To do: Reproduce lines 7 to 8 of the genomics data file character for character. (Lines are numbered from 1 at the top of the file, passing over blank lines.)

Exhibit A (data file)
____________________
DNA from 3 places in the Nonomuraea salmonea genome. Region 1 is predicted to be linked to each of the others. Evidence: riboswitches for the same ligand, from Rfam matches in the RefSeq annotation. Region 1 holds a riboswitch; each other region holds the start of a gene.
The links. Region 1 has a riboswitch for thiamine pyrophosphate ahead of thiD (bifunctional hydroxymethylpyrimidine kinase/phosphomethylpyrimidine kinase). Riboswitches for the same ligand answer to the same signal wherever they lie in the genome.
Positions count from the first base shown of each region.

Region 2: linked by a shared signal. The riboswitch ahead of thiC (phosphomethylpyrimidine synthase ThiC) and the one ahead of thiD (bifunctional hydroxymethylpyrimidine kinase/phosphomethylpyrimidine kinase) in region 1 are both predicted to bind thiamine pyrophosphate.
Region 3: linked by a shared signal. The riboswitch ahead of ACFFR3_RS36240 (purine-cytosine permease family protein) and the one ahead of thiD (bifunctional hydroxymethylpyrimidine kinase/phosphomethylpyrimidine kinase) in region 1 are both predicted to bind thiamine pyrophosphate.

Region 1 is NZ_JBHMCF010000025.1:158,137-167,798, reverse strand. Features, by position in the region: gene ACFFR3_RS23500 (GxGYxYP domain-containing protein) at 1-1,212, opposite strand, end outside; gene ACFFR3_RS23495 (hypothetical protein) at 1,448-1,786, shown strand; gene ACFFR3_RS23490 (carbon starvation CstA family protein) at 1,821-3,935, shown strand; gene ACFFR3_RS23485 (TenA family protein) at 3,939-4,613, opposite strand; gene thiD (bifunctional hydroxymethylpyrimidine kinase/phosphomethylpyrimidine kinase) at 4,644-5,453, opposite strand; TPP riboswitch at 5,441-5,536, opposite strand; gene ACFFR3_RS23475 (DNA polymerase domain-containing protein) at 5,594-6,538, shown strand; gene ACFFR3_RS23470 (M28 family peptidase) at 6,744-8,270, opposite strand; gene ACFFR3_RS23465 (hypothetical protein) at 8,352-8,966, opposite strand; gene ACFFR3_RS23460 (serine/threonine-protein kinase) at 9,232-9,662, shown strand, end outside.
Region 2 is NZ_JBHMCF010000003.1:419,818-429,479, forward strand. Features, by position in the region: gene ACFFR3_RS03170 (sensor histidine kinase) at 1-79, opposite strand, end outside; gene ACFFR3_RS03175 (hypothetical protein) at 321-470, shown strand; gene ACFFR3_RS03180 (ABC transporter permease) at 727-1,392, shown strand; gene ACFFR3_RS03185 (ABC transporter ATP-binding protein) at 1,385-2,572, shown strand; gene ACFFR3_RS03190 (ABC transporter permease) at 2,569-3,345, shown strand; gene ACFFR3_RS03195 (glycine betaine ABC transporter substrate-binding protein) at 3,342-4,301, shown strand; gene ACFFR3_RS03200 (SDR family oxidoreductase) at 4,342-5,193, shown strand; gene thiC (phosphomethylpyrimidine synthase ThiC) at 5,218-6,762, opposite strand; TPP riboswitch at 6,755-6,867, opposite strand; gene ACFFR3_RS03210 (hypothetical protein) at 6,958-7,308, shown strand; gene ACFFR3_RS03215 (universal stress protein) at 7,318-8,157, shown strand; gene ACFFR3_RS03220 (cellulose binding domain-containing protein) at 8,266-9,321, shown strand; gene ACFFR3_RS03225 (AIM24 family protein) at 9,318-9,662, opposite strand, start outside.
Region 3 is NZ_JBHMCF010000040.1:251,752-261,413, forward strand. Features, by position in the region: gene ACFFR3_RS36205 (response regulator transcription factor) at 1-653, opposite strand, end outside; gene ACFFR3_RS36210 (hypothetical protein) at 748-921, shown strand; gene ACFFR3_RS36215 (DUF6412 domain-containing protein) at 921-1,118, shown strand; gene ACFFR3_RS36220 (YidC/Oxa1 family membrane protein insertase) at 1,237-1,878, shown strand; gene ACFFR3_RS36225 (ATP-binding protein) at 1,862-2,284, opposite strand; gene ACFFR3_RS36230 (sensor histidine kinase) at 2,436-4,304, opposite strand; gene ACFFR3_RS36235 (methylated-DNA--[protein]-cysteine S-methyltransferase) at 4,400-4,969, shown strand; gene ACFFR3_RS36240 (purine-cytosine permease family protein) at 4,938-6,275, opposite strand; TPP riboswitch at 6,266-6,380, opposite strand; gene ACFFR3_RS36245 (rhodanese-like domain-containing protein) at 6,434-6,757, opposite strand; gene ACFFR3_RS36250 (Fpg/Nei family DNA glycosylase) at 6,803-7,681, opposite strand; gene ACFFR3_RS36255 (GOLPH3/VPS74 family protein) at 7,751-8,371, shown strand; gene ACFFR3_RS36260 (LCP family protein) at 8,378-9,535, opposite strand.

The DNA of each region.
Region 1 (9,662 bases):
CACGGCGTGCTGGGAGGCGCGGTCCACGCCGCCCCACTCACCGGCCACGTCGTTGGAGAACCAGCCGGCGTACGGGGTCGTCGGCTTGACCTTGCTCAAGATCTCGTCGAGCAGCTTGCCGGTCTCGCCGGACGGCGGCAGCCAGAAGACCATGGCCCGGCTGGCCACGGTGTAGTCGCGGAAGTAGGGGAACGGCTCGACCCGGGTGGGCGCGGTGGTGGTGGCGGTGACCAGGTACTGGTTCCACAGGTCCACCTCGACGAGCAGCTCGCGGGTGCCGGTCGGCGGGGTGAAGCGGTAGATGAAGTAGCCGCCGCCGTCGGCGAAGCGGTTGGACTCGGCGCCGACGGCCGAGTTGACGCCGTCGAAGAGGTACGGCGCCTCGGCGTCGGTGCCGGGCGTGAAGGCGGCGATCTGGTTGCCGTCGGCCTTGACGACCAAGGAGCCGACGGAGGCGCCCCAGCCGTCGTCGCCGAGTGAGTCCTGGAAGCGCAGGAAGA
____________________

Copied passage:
Region 2 is NZ_JBHMCF010000003.1:419,818-429,479, forward strand. Features, by position in the region: gene ACFFR3_RS03170 (sensor histidine kinase) at 1-79, opposite strand, end outside; gene ACFFR3_RS03175 (hypothetical protein) at 321-470, shown strand; gene ACFFR3_RS03180 (ABC transporter permease) at 727-1,392, shown strand; gene ACFFR3_RS03185 (ABC transporter ATP-binding protein) at 1,385-2,572, shown strand; gene ACFFR3_RS03190 (ABC transporter permease) at 2,569-3,345, shown strand; gene ACFFR3_RS03195 (glycine betaine ABC transporter substrate-binding protein) at 3,342-4,301, shown strand; gene ACFFR3_RS03200 (SDR family oxidoreductase) at 4,342-5,193, shown strand; gene thiC (phosphomethylpyrimidine synthase ThiC) at 5,218-6,762, opposite strand; TPP riboswitch at 6,755-6,867, opposite strand; gene ACFFR3_RS03210 (hypothetical protein) at 6,958-7,308, shown strand; gene ACFFR3_RS03215 (universal stress protein) at 7,318-8,157, shown strand; gene ACFFR3_RS03220 (cellulose binding domain-containing protein) at 8,266-9,321, shown strand; gene ACFFR3_RS03225 (AIM24 family protein) at 9,318-9,662, opposite strand, start outside.
Region 3 is NZ_JBHMCF010000040.1:251,752-261,413, forward strand. Features, by position in the region: gene ACFFR3_RS36205 (response regulator transcription factor) at 1-653, opposite strand, end outside; gene ACFFR3_RS36210 (hypothetical protein) at 748-921, shown strand; gene ACFFR3_RS36215 (DUF6412 domain-containing protein) at 921-1,118, shown strand; gene ACFFR3_RS36220 (YidC/Oxa1 family membrane protein insertase) at 1,237-1,878, shown strand; gene ACFFR3_RS36225 (ATP-binding protein) at 1,862-2,284, opposite strand; gene ACFFR3_RS36230 (sensor histidine kinase) at 2,436-4,304, opposite strand; gene ACFFR3_RS36235 (methylated-DNA--[protein]-cysteine S-methyltransferase) at 4,400-4,969, shown strand; gene ACFFR3_RS36240 (purine-cytosine permease family protein) at 4,938-6,275, opposite strand; TPP riboswitch at 6,266-6,380, opposite strand; gene ACFFR3_RS36245 (rhodanese-like domain-containing protein) at 6,434-6,757, opposite strand; gene ACFFR3_RS36250 (Fpg/Nei family DNA glycosylase) at 6,803-7,681, opposite strand; gene ACFFR3_RS36255 (GOLPH3/VPS74 family protein) at 7,751-8,371, shown strand; gene ACFFR3_RS36260 (LCP family protein) at 8,378-9,535, opposite strand.